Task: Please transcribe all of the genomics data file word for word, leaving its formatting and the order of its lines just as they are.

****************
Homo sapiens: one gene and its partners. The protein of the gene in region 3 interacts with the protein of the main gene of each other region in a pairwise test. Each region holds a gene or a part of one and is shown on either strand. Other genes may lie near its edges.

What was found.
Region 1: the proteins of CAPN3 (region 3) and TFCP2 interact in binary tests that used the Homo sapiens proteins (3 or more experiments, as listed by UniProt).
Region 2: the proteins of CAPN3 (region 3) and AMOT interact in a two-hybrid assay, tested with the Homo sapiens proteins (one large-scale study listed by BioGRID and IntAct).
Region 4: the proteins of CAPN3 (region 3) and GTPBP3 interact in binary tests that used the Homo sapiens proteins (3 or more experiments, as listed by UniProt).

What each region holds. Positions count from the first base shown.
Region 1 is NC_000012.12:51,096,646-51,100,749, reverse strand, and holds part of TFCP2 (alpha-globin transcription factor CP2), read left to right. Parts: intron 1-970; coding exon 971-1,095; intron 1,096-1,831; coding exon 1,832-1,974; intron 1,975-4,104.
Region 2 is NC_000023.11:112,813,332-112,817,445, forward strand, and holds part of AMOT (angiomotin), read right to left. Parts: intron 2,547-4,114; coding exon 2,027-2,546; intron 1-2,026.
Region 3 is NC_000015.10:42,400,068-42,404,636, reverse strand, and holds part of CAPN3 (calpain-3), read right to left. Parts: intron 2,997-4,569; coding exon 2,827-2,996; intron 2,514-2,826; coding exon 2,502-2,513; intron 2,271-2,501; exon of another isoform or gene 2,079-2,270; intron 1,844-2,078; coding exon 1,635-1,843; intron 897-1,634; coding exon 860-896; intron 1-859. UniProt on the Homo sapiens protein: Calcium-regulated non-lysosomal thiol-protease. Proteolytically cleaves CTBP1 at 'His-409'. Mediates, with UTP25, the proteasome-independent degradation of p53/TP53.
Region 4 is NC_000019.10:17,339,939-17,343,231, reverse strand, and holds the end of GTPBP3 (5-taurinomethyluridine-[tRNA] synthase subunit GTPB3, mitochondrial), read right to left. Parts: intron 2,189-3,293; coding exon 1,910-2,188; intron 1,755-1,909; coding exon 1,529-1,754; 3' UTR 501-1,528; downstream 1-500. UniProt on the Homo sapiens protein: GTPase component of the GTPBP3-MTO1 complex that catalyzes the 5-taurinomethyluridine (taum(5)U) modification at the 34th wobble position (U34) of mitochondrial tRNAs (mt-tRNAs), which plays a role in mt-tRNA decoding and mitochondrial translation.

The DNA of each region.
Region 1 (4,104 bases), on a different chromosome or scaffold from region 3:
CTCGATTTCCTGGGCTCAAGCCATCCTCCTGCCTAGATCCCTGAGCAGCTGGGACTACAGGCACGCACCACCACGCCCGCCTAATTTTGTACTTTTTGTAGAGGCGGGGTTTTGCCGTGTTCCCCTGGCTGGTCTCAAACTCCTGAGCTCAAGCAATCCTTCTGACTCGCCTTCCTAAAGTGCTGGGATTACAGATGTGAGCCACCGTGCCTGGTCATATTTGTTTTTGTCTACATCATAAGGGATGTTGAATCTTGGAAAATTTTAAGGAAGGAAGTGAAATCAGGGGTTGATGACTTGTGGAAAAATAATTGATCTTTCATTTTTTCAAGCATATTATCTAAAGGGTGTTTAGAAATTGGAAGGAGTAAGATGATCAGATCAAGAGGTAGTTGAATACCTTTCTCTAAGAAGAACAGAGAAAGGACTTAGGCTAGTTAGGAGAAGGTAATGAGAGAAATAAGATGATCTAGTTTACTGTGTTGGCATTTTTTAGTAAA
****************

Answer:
Homo sapiens: one gene and its partners. The protein of the gene in region 3 interacts with the protein of the main gene of each other region in a pairwise test. Each region holds a gene or a part of one and is shown on either strand. Other genes may lie near its edges.

What was found.
Region 1: the proteins of CAPN3 (region 3) and TFCP2 interact in binary tests that used the Homo sapiens proteins (3 or more experiments, as listed by UniProt).
Region 2: the proteins of CAPN3 (region 3) and AMOT interact in a two-hybrid assay, tested with the Homo sapiens proteins (one large-scale study listed by BioGRID and IntAct).
Region 4: the proteins of CAPN3 (region 3) and GTPBP3 interact in binary tests that used the Homo sapiens proteins (3 or more experiments, as listed by UniProt).

What each region holds. Positions count from the first base shown.
Region 1 is NC_000012.12:51,096,646-51,100,749, reverse strand, and holds part of TFCP2 (alpha-globin transcription factor CP2), read left to right. Parts: intron 1-970; coding exon 971-1,095; intron 1,096-1,831; coding exon 1,832-1,974; intron 1,975-4,104.
Region 2 is NC_000023.11:112,813,332-112,817,445, forward strand, and holds part of AMOT (angiomotin), read right to left. Parts: intron 2,547-4,114; coding exon 2,027-2,546; intron 1-2,026.
Region 3 is NC_000015.10:42,400,068-42,404,636, reverse strand, and holds part of CAPN3 (calpain-3), read right to left. Parts: intron 2,997-4,569; coding exon 2,827-2,996; intron 2,514-2,826; coding exon 2,502-2,513; intron 2,271-2,501; exon of another isoform or gene 2,079-2,270; intron 1,844-2,078; coding exon 1,635-1,843; intron 897-1,634; coding exon 860-896; intron 1-859. UniProt on the Homo sapiens protein: Calcium-regulated non-lysosomal thiol-protease. Proteolytically cleaves CTBP1 at 'His-409'. Mediates, with UTP25, the proteasome-independent degradation of p53/TP53.
Region 4 is NC_000019.10:17,339,939-17,343,231, reverse strand, and holds the end of GTPBP3 (5-taurinomethyluridine-[tRNA] synthase subunit GTPB3, mitochondrial), read right to left. Parts: intron 2,189-3,293; coding exon 1,910-2,188; intron 1,755-1,909; coding exon 1,529-1,754; 3' UTR 501-1,528; downstream 1-500. UniProt on the Homo sapiens protein: GTPase component of the GTPBP3-MTO1 complex that catalyzes the 5-taurinomethyluridine (taum(5)U) modification at the 34th wobble position (U34) of mitochondrial tRNAs (mt-tRNAs), which plays a role in mt-tRNA decoding and mitochondrial translation.

The DNA of each region.
Region 1 (4,104 bases), on a different chromosome or scaffold from region 3:
CTCGATTTCCTGGGCTCAAGCCATCCTCCTGCCTAGATCCCTGAGCAGCTGGGACTACAGGCACGCACCACCACGCCCGCCTAATTTTGTACTTTTTGTAGAGGCGGGGTTTTGCCGTGTTCCCCTGGCTGGTCTCAAACTCCTGAGCTCAAGCAATCCTTCTGACTCGCCTTCCTAAAGTGCTGGGATTACAGATGTGAGCCACCGTGCCTGGTCATATTTGTTTTTGTCTACATCATAAGGGATGTTGAATCTTGGAAAATTTTAAGGAAGGAAGTGAAATCAGGGGTTGATGACTTGTGGAAAAATAATTGATCTTTCATTTTTTCAAGCATATTATCTAAAGGGTGTTTAGAAATTGGAAGGAGTAAGATGATCAGATCAAGAGGTAGTTGAATACCTTTCTCTAAGAAGAACAGAGAAAGGACTTAGGCTAGTTAGGAGAAGGTAATGAGAGAAATAAGATGATCTAGTTTACTGTGTTGGCATTTTTTAGTAAA